Flying, flying and more flying
“Born of a Dream,” the Air Force-produced musical celebrating the centennial of the first airplane flight, remains doggedly earthbound.
The show, which was presented free at the Kodak Theatre on Tuesday and Wednesday, makes only one stab at drama, which begins and ends in the first act. Here it is: A reporter (Steve Wilson) who is assigned to cover the anniversary of the Wright brothers’ achievement in a fictitious small town hates to fly.
He whines about his dilemma in song, but even this solo sheds no light on the source of his aversion to air travel -- no crash in his family’s history, not even a long wait at LAX one Thanksgiving. His reservations expressed, he spends the rest of the show singing along with the citizens of Wrightsville in one joyous salute after another to great moments in aviation. His initial feelings vanish.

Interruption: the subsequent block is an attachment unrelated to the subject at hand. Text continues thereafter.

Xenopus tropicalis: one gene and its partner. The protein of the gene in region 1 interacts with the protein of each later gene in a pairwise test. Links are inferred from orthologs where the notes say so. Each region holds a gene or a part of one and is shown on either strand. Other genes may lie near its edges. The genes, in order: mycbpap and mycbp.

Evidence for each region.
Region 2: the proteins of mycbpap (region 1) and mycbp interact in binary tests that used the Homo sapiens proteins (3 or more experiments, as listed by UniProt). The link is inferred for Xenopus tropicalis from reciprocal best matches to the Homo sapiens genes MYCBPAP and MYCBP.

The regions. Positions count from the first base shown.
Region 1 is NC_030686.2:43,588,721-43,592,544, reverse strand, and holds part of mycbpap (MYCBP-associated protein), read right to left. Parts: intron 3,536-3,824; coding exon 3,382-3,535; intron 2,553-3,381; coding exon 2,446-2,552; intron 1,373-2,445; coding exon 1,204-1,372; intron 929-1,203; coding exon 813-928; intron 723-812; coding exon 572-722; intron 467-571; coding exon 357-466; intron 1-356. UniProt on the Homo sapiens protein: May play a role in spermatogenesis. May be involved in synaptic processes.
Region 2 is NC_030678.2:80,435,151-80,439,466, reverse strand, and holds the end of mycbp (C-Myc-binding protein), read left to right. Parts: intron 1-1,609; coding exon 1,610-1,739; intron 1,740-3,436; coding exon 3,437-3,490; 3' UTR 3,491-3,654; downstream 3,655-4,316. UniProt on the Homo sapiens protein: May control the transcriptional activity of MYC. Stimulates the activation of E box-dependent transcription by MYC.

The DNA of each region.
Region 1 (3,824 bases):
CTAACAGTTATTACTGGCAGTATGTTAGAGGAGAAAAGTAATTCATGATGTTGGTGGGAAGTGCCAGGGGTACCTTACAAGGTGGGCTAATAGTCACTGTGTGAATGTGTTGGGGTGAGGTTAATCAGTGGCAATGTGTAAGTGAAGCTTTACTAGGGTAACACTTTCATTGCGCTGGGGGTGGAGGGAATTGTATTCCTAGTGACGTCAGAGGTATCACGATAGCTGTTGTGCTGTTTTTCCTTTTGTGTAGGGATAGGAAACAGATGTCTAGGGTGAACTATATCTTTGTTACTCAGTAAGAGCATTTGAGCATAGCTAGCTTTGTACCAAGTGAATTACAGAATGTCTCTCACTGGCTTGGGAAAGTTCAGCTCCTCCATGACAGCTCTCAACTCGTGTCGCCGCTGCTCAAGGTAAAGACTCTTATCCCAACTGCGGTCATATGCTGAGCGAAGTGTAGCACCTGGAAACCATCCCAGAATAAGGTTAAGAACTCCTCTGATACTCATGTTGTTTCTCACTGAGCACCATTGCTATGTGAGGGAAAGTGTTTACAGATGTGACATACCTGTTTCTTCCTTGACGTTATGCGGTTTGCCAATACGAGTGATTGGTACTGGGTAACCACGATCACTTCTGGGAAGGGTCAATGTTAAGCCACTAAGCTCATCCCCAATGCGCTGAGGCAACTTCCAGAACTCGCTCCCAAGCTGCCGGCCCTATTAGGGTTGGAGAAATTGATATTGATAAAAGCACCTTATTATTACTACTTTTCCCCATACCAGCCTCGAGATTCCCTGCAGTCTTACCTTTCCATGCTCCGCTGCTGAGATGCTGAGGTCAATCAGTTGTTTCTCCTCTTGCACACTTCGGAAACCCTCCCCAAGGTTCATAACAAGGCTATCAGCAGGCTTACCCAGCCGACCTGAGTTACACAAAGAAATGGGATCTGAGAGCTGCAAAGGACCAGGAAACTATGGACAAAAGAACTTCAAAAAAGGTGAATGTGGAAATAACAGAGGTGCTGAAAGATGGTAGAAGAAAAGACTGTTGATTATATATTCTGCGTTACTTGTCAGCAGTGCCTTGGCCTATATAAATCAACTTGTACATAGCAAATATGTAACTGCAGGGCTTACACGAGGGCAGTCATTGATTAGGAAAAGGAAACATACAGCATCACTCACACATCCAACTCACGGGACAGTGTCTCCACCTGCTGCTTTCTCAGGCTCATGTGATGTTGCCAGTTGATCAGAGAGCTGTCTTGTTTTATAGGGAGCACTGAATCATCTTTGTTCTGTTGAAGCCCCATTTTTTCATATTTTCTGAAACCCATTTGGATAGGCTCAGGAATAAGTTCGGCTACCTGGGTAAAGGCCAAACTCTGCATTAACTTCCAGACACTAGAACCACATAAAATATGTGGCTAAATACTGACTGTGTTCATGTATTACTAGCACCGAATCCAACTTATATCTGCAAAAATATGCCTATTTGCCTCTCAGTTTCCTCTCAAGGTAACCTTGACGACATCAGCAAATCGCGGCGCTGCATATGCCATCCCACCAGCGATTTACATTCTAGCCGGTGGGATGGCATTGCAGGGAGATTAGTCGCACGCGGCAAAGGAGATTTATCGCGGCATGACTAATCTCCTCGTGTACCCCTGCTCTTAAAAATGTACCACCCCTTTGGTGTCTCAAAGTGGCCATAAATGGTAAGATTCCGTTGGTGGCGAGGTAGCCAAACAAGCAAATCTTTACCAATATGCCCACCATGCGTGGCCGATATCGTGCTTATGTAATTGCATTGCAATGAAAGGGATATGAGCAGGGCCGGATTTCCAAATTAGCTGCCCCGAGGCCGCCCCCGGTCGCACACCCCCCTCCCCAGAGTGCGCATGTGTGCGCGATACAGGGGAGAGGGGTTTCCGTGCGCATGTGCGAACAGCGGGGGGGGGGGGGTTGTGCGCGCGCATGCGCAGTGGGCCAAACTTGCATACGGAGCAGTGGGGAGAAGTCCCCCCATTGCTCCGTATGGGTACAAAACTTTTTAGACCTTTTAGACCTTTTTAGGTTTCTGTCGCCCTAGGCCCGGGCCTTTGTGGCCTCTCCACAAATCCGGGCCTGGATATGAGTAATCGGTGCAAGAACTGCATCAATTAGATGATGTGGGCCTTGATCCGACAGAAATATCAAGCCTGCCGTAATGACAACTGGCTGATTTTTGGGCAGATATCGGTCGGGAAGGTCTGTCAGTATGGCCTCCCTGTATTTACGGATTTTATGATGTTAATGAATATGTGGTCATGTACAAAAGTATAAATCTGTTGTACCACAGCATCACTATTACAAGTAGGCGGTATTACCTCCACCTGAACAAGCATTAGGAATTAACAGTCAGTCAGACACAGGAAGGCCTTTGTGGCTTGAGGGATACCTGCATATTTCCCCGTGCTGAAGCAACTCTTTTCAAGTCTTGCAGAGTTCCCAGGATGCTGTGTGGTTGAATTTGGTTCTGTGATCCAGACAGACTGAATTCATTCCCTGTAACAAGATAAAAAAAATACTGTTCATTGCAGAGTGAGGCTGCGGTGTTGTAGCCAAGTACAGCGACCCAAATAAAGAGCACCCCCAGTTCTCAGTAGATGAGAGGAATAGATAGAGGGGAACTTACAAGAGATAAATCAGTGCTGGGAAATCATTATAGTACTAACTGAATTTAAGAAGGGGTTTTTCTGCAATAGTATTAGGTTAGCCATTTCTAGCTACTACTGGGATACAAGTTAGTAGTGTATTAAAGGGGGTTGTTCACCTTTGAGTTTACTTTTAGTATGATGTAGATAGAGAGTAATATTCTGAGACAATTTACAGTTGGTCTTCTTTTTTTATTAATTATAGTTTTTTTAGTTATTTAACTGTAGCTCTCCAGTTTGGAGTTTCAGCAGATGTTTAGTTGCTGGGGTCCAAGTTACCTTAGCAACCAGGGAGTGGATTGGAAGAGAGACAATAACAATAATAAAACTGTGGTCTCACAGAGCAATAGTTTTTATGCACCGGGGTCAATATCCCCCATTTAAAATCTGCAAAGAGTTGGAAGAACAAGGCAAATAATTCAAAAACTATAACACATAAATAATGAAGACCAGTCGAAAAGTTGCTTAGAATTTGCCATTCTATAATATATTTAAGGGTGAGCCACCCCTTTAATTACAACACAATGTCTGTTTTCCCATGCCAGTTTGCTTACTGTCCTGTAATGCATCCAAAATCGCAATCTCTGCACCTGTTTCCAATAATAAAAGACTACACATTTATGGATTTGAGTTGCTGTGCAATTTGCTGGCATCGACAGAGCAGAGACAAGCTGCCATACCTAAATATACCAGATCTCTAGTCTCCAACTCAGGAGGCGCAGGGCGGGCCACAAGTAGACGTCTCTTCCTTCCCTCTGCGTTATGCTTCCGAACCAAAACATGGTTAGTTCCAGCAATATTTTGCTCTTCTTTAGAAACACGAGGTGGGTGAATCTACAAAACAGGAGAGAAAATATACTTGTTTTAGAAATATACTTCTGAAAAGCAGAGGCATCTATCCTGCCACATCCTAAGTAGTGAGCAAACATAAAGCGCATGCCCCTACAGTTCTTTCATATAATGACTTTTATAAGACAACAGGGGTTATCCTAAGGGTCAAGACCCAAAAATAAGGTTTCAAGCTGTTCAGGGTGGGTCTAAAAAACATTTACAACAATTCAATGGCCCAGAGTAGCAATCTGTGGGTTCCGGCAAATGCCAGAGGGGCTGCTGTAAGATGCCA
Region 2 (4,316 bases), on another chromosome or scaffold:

This paean to planes is produced by the U.S. Air Force Band, and the performances are sponsored by aviation giant Northrop Grumman, so no one is expecting “Charlie Victor Romeo,” the staged docudrama about the jittery preludes to airplane crashes that played at UCLA in 2001. Still, can’t we hope for a more vibrant simulation of the exhilaration of flight? Imax movies have set a high bar in this department, but the Kodak is supposed to be a theater that can enlist a slew of high-tech devices.
The two attempts to suggest the sensation of flight through visual effects, near the beginning and end of “Born of a Dream,” are wan and dreary. If you’ve never flown, don’t expect this show to inspire you.
The script, by John W. Brooks and Larry MacTaggart, at least avoids becoming an explicit recruiting pageant for the Air Force. Even so, a couple of scenes stray a little off course, most notably a flashback in which a pilot captured in Vietnam and his wife exchange wishes that they could fly to each other’s side.
Though the characters are as flimsy as paper planes, the all-Air Force cast and orchestra sound solid. But the score -- by MacTaggart, John Bliss, Alan Baylock and Robert Thurston -- is usually bland. The musical styles venture into rap at one point, but the lyrics are hardly “fly” in the hip-hop sense of the word.
After enduring songs such as “Why Should I Fly?,” “To Fly,” “Flying, Take Me Flying,” “Let Me Fly” and “In My Mind I Fly,” we should at least have emerged from the theater with some frequent-flier miles.